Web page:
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July 23, 2006 12:40 PM   Subscribe

The Human Speechome Project - "A baby is to be monitored by a network of microphones and video cameras for 14 hours a day, 365 days a year, in an effort to unravel the seemingly miraculous process by which children acquire language.". Selected video clips. Paper (PDF, 750KB). To test hypotheses of how children learn, Prof Deb Roy's team at MIT will develop machine learning systems that “step into the shoes” of his son by processing the sights and sounds of three years of life at home. Total storage required: 1.4 petabytes.
posted by Gyan (21 comments total) 2 users marked this as a favorite

 
Big Father?
posted by null terminated at 12:43 PM on July 23, 2006


Heh, points for style. One of their data analysis apps is called Total Recall.
posted by Drunken_munky at 12:46 PM on July 23, 2006


When the computers gain sentience, via this, they'll lord it over us for the rest of eternity. "Why were you always waving Bunny at him and not me? Why did you ignore me? I really liked Bunny. He never liked Bunny as much as I did."
posted by blacklite at 1:00 PM on July 23, 2006 [2 favorites]


Will Prof Deb Roy be referring to that data as the Petafiles?
posted by Kraftmatic Adjustable Cheese at 1:02 PM on July 23, 2006


Shades of City of Glass.
posted by Iridic at 1:04 PM on July 23, 2006


I predict a BSOD mere moments before the first words are uttered.
posted by CynicalKnight at 1:06 PM on July 23, 2006


ok, I'll start: how can scientists possibly claim to lead an unbiased controlled experiment involving their own son? When they teach him language, they'll be making sure they're doing the "right" things, even unconsciously...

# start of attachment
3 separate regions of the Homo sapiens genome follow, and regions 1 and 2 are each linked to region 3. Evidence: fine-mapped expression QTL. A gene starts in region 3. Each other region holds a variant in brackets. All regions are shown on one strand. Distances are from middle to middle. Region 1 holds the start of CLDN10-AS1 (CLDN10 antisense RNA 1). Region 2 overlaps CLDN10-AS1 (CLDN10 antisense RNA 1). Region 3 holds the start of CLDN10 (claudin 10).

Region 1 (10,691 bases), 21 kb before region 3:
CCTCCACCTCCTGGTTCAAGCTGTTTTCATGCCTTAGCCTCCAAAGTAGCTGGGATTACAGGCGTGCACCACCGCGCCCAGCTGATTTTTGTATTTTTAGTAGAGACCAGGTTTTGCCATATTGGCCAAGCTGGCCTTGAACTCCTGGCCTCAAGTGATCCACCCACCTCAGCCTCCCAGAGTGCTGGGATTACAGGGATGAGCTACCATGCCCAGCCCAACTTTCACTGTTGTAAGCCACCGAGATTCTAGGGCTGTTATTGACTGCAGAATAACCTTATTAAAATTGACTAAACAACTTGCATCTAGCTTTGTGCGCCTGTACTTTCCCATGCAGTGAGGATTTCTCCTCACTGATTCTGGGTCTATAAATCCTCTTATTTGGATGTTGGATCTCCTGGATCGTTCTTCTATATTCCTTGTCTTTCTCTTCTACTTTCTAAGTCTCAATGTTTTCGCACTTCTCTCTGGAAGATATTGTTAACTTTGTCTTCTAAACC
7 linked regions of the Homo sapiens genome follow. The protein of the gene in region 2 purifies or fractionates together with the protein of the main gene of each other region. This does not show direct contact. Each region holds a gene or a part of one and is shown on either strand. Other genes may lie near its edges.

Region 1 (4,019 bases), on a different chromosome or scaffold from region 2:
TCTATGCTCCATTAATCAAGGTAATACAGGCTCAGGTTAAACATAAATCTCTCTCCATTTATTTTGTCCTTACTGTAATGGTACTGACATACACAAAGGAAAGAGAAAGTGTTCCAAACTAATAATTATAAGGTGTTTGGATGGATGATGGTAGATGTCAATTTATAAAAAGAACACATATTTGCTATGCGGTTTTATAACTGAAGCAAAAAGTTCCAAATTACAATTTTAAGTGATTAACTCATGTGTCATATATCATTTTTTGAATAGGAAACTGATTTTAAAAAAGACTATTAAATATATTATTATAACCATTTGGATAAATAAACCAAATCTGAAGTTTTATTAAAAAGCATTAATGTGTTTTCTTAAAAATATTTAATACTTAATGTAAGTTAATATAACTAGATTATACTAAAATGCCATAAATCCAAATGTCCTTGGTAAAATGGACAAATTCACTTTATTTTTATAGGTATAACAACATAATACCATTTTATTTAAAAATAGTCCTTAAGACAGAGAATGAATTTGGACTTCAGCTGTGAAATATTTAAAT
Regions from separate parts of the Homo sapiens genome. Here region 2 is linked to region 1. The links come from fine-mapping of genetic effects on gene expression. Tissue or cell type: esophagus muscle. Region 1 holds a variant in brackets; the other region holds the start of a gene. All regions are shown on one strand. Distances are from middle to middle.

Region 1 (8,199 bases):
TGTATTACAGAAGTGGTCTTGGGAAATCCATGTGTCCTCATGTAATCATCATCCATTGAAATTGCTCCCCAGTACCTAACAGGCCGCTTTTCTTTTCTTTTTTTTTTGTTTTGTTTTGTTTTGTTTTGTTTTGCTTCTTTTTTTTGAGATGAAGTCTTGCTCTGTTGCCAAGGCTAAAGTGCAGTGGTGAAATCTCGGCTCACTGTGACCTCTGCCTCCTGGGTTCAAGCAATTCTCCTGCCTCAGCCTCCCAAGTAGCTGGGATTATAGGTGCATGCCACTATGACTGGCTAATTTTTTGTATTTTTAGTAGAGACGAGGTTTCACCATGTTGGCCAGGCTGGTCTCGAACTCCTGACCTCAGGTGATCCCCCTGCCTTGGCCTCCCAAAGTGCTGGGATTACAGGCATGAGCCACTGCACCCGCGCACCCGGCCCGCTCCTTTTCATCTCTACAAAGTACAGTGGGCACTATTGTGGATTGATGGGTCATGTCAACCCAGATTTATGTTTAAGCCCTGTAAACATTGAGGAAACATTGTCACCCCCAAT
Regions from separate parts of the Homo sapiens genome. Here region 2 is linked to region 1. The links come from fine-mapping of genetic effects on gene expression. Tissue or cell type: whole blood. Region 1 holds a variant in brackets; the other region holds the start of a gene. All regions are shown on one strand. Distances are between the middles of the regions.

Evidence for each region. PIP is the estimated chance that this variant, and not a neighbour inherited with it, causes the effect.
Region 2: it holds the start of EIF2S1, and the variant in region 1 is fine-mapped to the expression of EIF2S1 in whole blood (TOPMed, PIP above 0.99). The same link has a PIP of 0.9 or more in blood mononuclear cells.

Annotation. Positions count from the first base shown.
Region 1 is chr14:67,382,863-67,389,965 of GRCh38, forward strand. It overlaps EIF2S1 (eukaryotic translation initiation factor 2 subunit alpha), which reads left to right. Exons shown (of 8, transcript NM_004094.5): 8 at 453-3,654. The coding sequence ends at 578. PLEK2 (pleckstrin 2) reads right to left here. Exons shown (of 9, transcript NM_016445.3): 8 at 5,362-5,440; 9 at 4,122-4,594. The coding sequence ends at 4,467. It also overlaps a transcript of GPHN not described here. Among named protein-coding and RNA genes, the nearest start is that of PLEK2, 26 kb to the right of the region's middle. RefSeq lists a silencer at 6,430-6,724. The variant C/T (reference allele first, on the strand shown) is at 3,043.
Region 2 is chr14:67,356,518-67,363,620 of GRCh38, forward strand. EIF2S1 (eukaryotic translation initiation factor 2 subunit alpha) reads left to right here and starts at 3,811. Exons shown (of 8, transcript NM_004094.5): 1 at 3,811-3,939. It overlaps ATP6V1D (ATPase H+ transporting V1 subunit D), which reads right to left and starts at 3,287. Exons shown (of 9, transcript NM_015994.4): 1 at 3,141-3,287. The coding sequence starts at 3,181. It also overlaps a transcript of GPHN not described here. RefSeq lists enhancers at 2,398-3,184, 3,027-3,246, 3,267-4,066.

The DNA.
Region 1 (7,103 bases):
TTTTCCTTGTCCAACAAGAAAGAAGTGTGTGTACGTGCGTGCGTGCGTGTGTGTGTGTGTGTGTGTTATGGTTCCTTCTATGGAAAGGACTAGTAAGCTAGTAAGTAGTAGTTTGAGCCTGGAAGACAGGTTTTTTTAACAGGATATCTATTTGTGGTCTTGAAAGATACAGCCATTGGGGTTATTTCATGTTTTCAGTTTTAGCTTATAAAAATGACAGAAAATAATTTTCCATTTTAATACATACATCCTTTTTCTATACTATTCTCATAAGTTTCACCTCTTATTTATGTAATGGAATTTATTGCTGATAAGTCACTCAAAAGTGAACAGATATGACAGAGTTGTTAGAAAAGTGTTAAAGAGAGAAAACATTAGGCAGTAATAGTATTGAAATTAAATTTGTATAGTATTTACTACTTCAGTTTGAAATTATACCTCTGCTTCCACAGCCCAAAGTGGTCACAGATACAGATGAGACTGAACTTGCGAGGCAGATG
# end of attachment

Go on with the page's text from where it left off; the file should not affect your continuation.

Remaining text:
posted by neustile at 1:09 PM on July 23, 2006


As opposed to other parents, who don't try to do the "right things"?

Anyway, the interesting thing to me is how the baby responds, not what the parents are saying. Any parental behavior within the usual range is fine; correlating the baby's behavior with the specific parental behavior is the interesting thing.
posted by hattifattener at 1:14 PM on July 23, 2006


I might "right things" from their hypothesis standpoint, hattifattener, not a parenting one.
posted by neustile at 1:18 PM on July 23, 2006


"how can scientists possibly claim to lead an unbiased controlled experiment involving their own son?"

Oh that's easy. Heisenberg Compensators. Someday, every baby's room and nativity scene will have one.
posted by ZachsMind at 1:24 PM on July 23, 2006


In the 13th century, Frederick II raised dozens of children in silence in an attempt to discover the natural "language of God." He thought it might be Hebrew. The kids never spoke, and all died in childhood.
posted by futility closet at 1:32 PM on July 23, 2006


...which Fred?
posted by ZachsMind at 1:34 PM on July 23, 2006


1.4 petabytes? Pssh... big deal...
posted by hincandenza at 2:21 PM on July 23, 2006